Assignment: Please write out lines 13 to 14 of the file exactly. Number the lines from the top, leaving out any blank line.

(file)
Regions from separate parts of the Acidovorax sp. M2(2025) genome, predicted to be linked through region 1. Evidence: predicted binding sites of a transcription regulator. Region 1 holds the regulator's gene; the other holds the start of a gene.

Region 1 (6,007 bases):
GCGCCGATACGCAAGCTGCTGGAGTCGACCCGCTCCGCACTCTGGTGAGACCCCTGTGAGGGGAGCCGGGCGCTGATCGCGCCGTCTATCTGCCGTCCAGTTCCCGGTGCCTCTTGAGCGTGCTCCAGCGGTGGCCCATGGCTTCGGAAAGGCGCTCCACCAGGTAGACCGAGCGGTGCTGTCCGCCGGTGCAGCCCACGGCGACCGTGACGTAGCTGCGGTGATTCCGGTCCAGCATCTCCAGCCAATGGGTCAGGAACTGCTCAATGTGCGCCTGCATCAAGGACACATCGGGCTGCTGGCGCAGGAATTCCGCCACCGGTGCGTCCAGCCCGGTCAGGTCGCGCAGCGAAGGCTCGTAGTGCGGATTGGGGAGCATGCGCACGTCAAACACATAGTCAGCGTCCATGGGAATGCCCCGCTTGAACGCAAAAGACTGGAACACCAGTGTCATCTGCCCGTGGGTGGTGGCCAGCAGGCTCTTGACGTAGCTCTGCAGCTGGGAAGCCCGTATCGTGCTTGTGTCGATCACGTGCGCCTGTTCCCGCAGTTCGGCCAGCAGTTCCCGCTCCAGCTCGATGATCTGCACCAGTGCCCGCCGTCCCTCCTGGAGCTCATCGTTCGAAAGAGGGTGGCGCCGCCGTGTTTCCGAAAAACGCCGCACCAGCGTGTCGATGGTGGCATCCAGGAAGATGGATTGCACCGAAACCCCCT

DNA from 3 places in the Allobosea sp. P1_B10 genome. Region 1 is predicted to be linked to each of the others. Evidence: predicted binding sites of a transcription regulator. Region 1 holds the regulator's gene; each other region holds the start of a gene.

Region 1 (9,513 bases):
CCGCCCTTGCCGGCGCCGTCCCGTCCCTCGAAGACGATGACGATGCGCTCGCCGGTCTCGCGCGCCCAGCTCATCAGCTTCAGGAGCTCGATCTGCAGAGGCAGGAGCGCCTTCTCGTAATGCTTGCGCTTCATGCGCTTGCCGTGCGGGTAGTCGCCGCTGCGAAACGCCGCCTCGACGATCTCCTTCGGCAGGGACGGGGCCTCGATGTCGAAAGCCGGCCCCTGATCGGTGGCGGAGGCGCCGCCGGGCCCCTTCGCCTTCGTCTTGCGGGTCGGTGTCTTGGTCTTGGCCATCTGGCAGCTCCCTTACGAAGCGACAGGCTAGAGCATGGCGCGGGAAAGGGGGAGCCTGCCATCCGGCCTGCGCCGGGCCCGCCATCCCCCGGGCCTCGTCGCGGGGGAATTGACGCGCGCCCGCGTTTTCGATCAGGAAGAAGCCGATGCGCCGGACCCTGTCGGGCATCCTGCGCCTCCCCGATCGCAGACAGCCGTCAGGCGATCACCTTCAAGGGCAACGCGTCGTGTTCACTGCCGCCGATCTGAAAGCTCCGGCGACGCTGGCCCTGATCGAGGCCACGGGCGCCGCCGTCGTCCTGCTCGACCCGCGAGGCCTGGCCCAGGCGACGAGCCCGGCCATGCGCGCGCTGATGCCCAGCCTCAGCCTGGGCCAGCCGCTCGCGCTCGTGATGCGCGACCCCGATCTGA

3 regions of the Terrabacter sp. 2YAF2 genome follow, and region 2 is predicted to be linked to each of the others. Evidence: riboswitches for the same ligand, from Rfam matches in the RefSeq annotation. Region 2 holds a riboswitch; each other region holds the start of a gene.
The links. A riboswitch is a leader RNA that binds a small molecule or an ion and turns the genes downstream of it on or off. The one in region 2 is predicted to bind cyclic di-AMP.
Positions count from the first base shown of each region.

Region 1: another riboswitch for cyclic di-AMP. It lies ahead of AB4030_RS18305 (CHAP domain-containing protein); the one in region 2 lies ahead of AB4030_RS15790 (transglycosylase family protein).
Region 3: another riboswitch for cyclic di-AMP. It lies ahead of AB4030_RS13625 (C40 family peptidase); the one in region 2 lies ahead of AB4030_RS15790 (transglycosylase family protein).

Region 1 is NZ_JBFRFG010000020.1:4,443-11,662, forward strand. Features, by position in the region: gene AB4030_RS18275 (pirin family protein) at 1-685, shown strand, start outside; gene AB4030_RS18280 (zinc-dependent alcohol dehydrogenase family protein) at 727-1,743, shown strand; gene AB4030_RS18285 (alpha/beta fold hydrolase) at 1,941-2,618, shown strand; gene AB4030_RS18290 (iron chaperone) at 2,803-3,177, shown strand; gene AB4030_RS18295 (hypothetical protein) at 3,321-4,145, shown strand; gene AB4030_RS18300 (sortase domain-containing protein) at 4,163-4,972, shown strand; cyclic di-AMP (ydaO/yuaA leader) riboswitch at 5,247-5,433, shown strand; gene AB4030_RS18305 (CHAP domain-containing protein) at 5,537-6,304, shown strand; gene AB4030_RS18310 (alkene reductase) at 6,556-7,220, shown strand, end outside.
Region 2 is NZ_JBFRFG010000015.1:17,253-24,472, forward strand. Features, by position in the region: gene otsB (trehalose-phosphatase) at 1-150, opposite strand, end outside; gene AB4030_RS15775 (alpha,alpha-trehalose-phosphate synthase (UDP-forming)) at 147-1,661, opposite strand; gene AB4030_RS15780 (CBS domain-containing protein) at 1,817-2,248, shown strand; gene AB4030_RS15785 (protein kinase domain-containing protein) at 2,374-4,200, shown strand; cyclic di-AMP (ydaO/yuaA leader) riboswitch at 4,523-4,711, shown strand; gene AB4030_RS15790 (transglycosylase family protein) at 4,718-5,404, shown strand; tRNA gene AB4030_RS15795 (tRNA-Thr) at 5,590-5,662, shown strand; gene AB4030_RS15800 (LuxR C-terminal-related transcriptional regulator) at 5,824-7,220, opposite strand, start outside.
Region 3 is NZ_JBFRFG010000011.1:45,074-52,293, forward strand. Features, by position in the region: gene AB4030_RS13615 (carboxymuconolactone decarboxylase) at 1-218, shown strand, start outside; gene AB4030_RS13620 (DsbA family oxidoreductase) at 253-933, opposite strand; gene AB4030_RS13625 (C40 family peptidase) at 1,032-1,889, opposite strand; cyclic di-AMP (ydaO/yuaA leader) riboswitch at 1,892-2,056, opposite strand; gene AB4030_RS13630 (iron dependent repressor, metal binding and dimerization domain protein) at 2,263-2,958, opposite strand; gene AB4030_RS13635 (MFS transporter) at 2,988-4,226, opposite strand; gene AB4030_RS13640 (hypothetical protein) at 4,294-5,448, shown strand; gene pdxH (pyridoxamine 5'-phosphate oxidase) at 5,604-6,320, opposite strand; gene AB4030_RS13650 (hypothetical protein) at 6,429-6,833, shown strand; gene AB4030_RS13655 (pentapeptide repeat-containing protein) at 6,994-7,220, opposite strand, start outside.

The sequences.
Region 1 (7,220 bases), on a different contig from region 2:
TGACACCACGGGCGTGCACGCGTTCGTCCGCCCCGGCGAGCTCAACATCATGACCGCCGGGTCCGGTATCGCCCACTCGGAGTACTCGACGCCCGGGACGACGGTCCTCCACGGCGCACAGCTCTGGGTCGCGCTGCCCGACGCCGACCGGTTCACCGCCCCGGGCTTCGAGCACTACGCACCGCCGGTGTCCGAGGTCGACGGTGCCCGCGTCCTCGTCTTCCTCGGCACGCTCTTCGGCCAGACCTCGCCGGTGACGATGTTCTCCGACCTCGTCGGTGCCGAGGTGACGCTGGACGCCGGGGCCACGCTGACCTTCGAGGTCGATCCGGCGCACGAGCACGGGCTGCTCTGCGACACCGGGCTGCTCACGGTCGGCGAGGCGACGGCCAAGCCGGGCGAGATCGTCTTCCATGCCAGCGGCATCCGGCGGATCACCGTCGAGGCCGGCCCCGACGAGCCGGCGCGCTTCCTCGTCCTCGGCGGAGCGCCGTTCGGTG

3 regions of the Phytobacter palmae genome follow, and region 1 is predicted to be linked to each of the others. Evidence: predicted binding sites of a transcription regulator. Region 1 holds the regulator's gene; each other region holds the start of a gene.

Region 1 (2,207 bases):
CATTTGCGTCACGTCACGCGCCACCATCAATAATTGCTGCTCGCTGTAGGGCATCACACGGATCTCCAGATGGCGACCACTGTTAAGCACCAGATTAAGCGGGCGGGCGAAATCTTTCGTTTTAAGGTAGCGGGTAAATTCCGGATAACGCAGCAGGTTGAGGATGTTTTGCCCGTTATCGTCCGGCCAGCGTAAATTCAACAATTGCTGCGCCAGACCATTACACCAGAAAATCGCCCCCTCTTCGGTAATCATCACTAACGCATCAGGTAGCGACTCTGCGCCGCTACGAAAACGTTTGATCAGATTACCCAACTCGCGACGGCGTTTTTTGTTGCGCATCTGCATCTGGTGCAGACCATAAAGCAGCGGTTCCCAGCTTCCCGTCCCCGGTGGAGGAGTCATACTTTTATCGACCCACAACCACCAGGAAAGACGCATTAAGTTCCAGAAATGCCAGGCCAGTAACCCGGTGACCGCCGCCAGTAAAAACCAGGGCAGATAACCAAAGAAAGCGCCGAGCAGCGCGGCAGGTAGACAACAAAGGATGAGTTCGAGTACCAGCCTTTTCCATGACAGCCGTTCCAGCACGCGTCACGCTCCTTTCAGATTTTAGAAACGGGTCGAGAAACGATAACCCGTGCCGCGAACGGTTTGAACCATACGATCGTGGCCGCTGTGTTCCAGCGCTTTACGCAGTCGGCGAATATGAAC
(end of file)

Region 2 is NZ_JBFRFG010000015.1:17,253-24,472, forward strand. Features, by position in the region: gene otsB (trehalose-phosphatase) at 1-150, opposite strand, end outside; gene AB4030_RS15775 (alpha,alpha-trehalose-phosphate synthase (UDP-forming)) at 147-1,661, opposite strand; gene AB4030_RS15780 (CBS domain-containing protein) at 1,817-2,248, shown strand; gene AB4030_RS15785 (protein kinase domain-containing protein) at 2,374-4,200, shown strand; cyclic di-AMP (ydaO/yuaA leader) riboswitch at 4,523-4,711, shown strand; gene AB4030_RS15790 (transglycosylase family protein) at 4,718-5,404, shown strand; tRNA gene AB4030_RS15795 (tRNA-Thr) at 5,590-5,662, shown strand; gene AB4030_RS15800 (LuxR C-terminal-related transcriptional regulator) at 5,824-7,220, opposite strand, start outside.
Region 3 is NZ_JBFRFG010000011.1:45,074-52,293, forward strand. Features, by position in the region: gene AB4030_RS13615 (carboxymuconolactone decarboxylase) at 1-218, shown strand, start outside; gene AB4030_RS13620 (DsbA family oxidoreductase) at 253-933, opposite strand; gene AB4030_RS13625 (C40 family peptidase) at 1,032-1,889, opposite strand; cyclic di-AMP (ydaO/yuaA leader) riboswitch at 1,892-2,056, opposite strand; gene AB4030_RS13630 (iron dependent repressor, metal binding and dimerization domain protein) at 2,263-2,958, opposite strand; gene AB4030_RS13635 (MFS transporter) at 2,988-4,226, opposite strand; gene AB4030_RS13640 (hypothetical protein) at 4,294-5,448, shown strand; gene pdxH (pyridoxamine 5'-phosphate oxidase) at 5,604-6,320, opposite strand; gene AB4030_RS13650 (hypothetical protein) at 6,429-6,833, shown strand; gene AB4030_RS13655 (pentapeptide repeat-containing protein) at 6,994-7,220, opposite strand, start outside.